One explained to me his dislike for the .40S&W simply due to its history... the .40 Short & Weak, the usurper of the glorious 10mm. I'm a fanboy of the full power 10mm as much if not more than most, but this particular reason I never really did understand.
     
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  12. Trey Veston

    Trey Veston Member

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    If I had more fabrication skills, I would love to design a jig that held a pistol in place with control surfaces attached to springs that moved an indicator along a scale in order to measure how many ft. lbs of pressure was being exerted when the pistol was fired. Sort of like a reverse trigger pull gauge on the vertical and horizontal axis.
     
  13. Zerodefect

    Zerodefect Member

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    And finally prove that 40 is more powerful?

    Might open up a space/time vortex with flying monkeys if you do that.
     
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  14. 12Bravo20

    12Bravo20 Member

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    While the 40 is a little snappier than 9mm in the same platform it is definitely not intolerable even for me with my arthritis and fibromyalgia. The smallest pistol I have chambered in 40 is my Star Firestar M40 but is is still heavy. It is in between my Sig P938 and compact 1911 as far a overall size goes.

    And as far as hate goes, I never really understood that either. But we see it all of the time no matter if we are talking pistols, rifles, or shotguns.
     
    Last edited: Sep 19, 2021
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  15. sparkyv

    sparkyv Member

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    I resemble that remark. I couldn't have said this any better. Can I use this, TTv2?

     
  16. Gordon
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    Gordon Contributing Member

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    This one isn't mine but I do have a cherry one with a spare set of grips (the only weakness) and I stoned the action with diamond hones a little bit. It really soaks up the recoil of the otherwise snappy 180 grain loads . It is the main battle tank of my .40s . Not selling it , I have a Tangfolio Witness small frame and a Walther PPS also to use all that .40 S&W ammo :)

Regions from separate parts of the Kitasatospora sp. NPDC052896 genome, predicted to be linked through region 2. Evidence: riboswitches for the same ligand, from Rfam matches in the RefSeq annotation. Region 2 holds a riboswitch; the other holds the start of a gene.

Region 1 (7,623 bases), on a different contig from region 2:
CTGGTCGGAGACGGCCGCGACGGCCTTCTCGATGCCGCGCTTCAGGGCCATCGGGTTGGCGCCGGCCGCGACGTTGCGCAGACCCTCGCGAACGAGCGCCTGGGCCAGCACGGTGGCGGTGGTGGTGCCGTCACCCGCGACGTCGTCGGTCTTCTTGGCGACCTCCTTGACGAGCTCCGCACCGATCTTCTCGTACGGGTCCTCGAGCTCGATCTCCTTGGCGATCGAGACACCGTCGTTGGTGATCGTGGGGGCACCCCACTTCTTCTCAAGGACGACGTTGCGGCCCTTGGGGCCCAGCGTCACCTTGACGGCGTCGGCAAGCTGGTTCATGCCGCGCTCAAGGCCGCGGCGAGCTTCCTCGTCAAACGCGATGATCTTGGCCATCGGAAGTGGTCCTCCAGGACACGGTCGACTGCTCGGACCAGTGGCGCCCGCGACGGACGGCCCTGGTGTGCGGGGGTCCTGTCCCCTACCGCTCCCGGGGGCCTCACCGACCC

pix905674435.jpg
     
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  17. TTv2

    TTv2 Member

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    Yeah, if you can write a nice haiku about 9 and .40 :D
     
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  18. TTv2

    TTv2 Member

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    I think a lot of the hate for the .40 falls back on immature and overinflated reasons. "It's the midget 10mm", "it's so snappy compared to 9mm", "it's expensive compared to 9mm", "9mm holds more rounds", "it's higher pressure than 9mm, "Glock kabooms", etc.

    About the only time you'll see someone praise the .40 is when they'll find ammo available for it on shelves while 9mm is out of stock.
     
  19. Buckeye63

    Buckeye63 Member

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    Im a 40 S&W fan …wouldn’t want a pistol smaller than a 27 with the 40 S&W … I really like 180gr loads HST is my carry choice
    Pics of my 40 S&W handguns

    C47DC1DF-7199-4DD1-B3BD-F39856D3A4CE.jpeg 866DB7EF-7532-44FE-A759-C8FBB06D6921.jpeg 62BB3B87-1943-4F9A-B2B5-E4143D0DDEF2.jpeg
     
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  20. sparkyv

    sparkyv Member

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    I'm no poet,
    and I know it.

     
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  21. 12Bravo20

    12Bravo20 Member

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    I still have my Star Firestar M40 along with a Hi Point 4095 carbine and I built a couple of Polymer 80 pistols (940C/G23 and 940CL/G22) all in 40 S&W. I also have a few pistols in 45ACP and 9mm too.

    I am liking the Polymer 80 940CL build, it has the grip length of a G23 but uses a G22 slide. It is definitely a lot smoother shooting than my Firestar M40. And the Hi Point 4095 is just fun to shoot, accurate and reliable even though it is extremely fugly.
     
  22. bfox71

    bfox71 Member

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    Nice comparison (though fairly predictable). As far as the Gen4 vs. Gen5 G23, I suspect the difference was fairly arbitrary given so few rounds, OR, the finger grooves (or lack thereof) made the difference.

    When I think of "recoil" between different pistol loads/calibers I think of recoil as pushback and muzzle blast (not just muzzle rise). Both are always being felt, but depending on the bullet weight and the charge we feel one or the other relatively more than other calibers/loads.